Out of the total 2953 students, 30.4% were males 69.6% were females. 32.9% of the total were from third year, 31.5% from fourth year and 35.6% from internship. 92.7% sample of the total was from Private and rest from Government colleges. 79.9% constituted never smokers and rest smokers- out of whom 4.7% were ever smokers and 15.4% were current smokers. Out of all 899 males in the study- 8.7% were ever smokers, 29% were current smokers and 62.3% were never smokers.
Table 1. Percentage wise distribution of questions related to Knowledge
Whereas, among 2054 females- ever smokers constituted only 3.0%, current smokers 9.4% and never smokers 87.6%. The difference of smoking between the two genders was found to be highly significant (p=0.001).
When compared year wise, it was found that from 973 third year students 3.8%, 10.1% and 86.1% were ever, current and never smokers respectively. Out of the 928 fourth year students 5.4%, 17.2%, 77.4% were ever, current and never smokers respectively Among the 1052 interns 4.9%, 18.7% and 76.4% were ever, current and never smokers respectively. The difference was found to be statistically significant (p=0.002). Out of 139 ever smokers and 455 current smokers only 38% and 57% tried to quit respectively. The difference between the groups was found to be statistically significant (p=0.02).
Table 1 depicts percentage wise depiction for questions regarding knowledge about a written smoking policy in the college, presence of a tobacco cessation centre in the college, presence of smoking cessation pamphlets and posters in the waiting area, knowledge of 5A’s and 4R’s tobacco cessation technique, use of NRT in tobacco cessation, anti-depressants being used in tobacco cessation, relevance of taking history of smoking prior to implant placement, whether you advise a smoker to abstain from smoking pre and post oral surgery and whether a smoker when tested for bleeding on probing, shows less bleeding.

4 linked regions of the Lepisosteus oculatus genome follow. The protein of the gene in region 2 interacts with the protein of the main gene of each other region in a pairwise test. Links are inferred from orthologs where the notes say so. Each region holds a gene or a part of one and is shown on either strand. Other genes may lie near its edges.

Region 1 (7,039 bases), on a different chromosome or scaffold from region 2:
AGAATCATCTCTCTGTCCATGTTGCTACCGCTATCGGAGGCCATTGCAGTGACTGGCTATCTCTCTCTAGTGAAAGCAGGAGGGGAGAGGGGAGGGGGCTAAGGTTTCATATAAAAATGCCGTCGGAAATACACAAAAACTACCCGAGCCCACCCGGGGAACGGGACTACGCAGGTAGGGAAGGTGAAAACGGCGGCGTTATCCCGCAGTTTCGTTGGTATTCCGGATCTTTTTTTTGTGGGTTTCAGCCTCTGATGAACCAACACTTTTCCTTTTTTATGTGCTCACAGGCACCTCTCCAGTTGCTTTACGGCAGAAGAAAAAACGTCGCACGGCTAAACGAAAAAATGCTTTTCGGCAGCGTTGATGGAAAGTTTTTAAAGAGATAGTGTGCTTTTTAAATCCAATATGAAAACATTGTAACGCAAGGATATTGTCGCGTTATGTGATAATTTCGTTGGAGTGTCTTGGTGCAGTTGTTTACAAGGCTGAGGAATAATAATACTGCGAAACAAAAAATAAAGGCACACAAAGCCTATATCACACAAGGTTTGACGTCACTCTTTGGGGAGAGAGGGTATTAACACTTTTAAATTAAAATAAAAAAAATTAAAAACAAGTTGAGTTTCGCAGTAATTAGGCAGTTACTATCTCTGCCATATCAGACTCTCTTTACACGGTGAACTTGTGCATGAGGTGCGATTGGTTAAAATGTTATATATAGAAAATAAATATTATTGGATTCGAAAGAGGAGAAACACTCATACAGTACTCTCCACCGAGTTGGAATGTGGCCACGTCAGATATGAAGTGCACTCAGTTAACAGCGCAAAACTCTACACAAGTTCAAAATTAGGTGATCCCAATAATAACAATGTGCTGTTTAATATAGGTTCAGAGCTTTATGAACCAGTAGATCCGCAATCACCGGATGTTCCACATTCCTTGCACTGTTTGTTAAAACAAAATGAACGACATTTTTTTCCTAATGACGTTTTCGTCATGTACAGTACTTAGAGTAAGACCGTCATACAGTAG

Table 2 depicts attitude of the respondent towards the subject of smoking cessation advice on a five-point Likert Scale. Strong agreement, agreement, disagreement, strong disagreement was sought for whether a dental student should regularly advice patients to quit tobacco, if dental students should be given any specific and formal training on tobacco cessation techniques, whether equal priority should be given to tobacco cessation counselling and dental treatment if dental student’s motivation is effective in cessation, whether they perceive tobacco cessation as an important part of the curriculum, whether tobacco use was a personal decision by patients, if there are too many barriers that prevent a student from helping patients to quit smoking and whether a dental student who himself smokes is ineffective in giving tobacco cessation advice.